“I often trade what I really want for what I want right now.” A friend commented recently and I find myself thinking about it often.
What I want right now is a double chocolate donut… but what I really want is to lose weight.
What I want right now is to read my current fiction book of choice… but what I really want is to read through the Bible in a year.
What I want right now is spend time on Facebook and Pinterest instead of cleaning… but what I really want is a clean home.
What I want right now is to go out to dinner instead of planning and cooking a meal… but what I really want is to feed my family healthy meals that cost less than $10 – so we can be healthy and stick to a budget.
What I want right now is to put on jammies and stay home instead of going out with friends… but what I really want is to strengthen friendships.
What I want right now is to go walk around target instead of going for a run… but what I really want is a healthy, strong body.
I could go on and on. Did anything come to your mind? I think occasionally it’s OK to choose what we want right now over what we really want. But, if occasionally becomes often, then we will never get what we really want. I fear I can relate to my friend’s comment more than I’d like to. “I often trade what I really want for what I want right now.”
Recently as I was reading in Exodus, I thought how the Israelites had this attitude too. They were in bondage to Egypt. They were slaves forced into hard labor. They were forced to kill their first born sons. They were not allowed to worship God properly. But God rescued them. You know the story… He sent his plagues on Egypt and eventually Pharaoh let the Israelites leave. Pharaoh then changed his mind and chased after them. God parted the Red Sea and allowed the Israelites to go through, but when the Egyptians tried to follow, God had the water cover over them. God rescued the Israelites and promised to deliver them to a land flowing with milk and honey.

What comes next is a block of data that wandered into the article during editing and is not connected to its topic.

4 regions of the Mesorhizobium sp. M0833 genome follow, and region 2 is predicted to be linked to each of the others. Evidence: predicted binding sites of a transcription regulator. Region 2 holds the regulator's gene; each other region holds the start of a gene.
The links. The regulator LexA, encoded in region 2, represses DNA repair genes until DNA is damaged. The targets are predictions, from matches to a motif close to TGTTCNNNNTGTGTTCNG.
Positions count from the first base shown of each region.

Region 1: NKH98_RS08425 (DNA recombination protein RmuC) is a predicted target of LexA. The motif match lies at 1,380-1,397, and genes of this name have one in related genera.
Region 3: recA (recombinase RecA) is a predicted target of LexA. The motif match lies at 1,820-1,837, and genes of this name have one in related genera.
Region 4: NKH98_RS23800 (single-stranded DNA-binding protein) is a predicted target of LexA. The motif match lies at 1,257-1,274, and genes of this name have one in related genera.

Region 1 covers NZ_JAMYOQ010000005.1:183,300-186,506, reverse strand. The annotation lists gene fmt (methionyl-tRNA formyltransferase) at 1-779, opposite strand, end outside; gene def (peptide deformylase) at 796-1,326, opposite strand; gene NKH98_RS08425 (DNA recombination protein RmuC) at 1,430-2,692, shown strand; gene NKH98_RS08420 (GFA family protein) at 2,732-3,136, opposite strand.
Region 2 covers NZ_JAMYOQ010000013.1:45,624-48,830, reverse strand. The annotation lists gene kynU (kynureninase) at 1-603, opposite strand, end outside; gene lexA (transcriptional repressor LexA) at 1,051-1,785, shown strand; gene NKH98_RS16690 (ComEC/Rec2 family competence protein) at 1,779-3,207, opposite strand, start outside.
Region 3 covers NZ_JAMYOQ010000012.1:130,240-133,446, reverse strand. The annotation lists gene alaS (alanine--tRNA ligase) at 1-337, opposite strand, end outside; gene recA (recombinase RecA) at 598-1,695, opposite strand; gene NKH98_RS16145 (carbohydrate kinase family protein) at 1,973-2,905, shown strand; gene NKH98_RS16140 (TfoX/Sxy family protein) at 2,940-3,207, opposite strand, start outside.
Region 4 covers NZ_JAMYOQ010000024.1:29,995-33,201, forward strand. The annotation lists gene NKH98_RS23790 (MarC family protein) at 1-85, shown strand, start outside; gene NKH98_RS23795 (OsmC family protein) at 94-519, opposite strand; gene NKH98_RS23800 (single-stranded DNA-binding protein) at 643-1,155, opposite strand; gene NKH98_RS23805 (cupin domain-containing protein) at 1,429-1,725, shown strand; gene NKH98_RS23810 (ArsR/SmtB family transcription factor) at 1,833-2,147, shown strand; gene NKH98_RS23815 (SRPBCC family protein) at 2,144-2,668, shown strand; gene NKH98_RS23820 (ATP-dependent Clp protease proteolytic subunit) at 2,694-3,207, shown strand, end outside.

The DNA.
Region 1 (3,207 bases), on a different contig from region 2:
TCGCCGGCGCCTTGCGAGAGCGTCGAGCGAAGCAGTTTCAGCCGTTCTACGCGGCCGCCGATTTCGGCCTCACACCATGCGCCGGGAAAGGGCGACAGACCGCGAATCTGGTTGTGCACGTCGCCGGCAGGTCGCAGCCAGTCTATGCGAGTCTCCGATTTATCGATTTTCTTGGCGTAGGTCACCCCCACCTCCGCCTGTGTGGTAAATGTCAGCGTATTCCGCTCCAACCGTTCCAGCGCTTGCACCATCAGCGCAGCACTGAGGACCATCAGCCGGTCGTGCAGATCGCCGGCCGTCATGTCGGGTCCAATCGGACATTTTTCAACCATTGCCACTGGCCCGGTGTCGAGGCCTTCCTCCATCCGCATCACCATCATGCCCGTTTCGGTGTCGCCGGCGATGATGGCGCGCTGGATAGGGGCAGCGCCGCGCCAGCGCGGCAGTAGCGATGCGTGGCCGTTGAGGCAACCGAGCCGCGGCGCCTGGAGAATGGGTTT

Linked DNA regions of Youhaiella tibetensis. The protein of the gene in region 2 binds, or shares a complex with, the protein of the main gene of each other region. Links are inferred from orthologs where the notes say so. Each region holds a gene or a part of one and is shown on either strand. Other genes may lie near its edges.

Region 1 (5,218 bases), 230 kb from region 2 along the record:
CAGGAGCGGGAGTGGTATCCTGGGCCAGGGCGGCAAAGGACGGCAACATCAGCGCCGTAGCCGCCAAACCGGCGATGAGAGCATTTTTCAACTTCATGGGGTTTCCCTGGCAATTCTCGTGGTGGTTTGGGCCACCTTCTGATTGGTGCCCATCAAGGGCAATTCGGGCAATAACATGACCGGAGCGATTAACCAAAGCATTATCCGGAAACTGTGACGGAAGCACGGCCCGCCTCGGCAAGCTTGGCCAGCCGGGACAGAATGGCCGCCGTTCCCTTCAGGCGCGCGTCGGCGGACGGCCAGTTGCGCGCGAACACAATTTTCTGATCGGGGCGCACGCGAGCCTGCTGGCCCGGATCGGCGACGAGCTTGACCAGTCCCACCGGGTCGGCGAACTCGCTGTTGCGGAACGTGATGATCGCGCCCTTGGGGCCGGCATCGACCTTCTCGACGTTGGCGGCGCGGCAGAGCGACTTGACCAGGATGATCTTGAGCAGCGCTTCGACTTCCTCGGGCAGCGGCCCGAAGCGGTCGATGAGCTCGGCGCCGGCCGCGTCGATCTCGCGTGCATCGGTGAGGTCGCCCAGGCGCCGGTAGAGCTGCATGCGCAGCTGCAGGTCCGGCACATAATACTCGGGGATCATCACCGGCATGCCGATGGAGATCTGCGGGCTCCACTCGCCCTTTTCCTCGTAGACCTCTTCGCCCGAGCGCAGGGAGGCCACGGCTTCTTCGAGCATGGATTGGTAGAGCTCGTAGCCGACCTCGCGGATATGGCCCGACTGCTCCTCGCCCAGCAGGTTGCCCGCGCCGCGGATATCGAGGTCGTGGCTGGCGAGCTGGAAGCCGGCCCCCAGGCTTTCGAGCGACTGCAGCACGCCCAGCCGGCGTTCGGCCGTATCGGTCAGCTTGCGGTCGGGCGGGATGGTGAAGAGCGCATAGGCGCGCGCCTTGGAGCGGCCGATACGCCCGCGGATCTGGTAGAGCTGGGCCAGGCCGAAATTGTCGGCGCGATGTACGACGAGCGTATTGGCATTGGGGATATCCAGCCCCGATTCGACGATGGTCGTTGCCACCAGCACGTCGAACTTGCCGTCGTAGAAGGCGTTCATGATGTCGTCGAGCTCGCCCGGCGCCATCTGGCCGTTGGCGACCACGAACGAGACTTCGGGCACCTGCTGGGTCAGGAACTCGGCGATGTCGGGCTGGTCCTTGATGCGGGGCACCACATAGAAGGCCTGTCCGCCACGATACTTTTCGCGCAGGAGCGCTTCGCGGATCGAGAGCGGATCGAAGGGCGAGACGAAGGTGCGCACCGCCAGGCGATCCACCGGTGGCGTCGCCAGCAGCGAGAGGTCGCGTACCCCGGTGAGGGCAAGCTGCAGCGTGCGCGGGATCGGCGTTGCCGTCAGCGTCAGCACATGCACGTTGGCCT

But first God took the Israelites into the desert. There, one month after God’s miraculous display of power and deliverance of the Israelites, they began to complain and longed for Egypt, “There we sat around pots filled with meat and ate all the bread we wanted. But now you have brought us into this wilderness to starve to death.” (Exodus 16:3) They were ready to trade what they really wanted – freedom from Egyptians, freedom to worship God, living in the promised land for what they wanted right now – food. God heard their grumbling and fed them manna and quail everyday.
Not long later, God was confirming his covenant with the Israelites. God said, “If you will obey me and keep my covenant, you will be my own special treasure from among all the earth: for all the earth belongs to me. And you will be my kingdom of priests, my holy nation.” (Exodus 19:5) The Israelites responded that they will do everything the Lord commanded including “You must not have any other Gods but me. You must not make for yourself an idol of any kind or an image of anything in the heavens or on the earth or in the sea. You must no bow down to them or worship them.” (The first and second commandments found in Exodus 20:3-5). They agreed. They want to be His special people. But then God brought Moses up to a mountain for 40 days. “When the people saw how long it was taking Moses to come back down the mountain, they gathered around Aaron. ‘Come on,’ they said, ‘make us some gods who can lead us. We don’t know what happened to this fellow Moses, who brought us here from the land of Egypt,’ … Then Aaron took the gold, melted it down and molded it into the shape of a calf. When the people saw it, they exclaimed, ‘O Israel, these are the gods who brought you out of the land of Egypt.'” (Exodus 32: 1, 3-4) The Israelites really wanted to be God’s chosen people, but their impatience to wait 40 days for Moses to return with God’s word caused them to trade what they really wanted for what they wanted right now – a god, any god. And so they made their own.
I don’t want to be like the Israelites… but I’m afraid I have been.
Christ was not. When he was hungry in the desert (“For 40 days and 40 nights he fasted and became very hungry” Matthew 4:2), he did not give into Satan’s temptation for food. Christ did not choose what he may have wanted – to feed his hunger over what He really wanted – to come to earth to live a perfect life honoring God, to suffer and die and rise again to save his people. So I press on to be more like Christ… not trading what I really want for what I want right now.
Therefore, let us strip off every weight that slows us down, especially the sin that so easily trips us up. And let us run with endurance the race God has set before us. We do this by keeping our eyes on Jesus. (Hebrews 12:1-2)
I have not achieved it (perfection), but I focus on this one thing: Forgetting the past and looking forward to what lies ahead, I press on to reach the end of the race and receive the heavenly prize for which God, through Christ Jesus is calling us. (Philippians 3:13)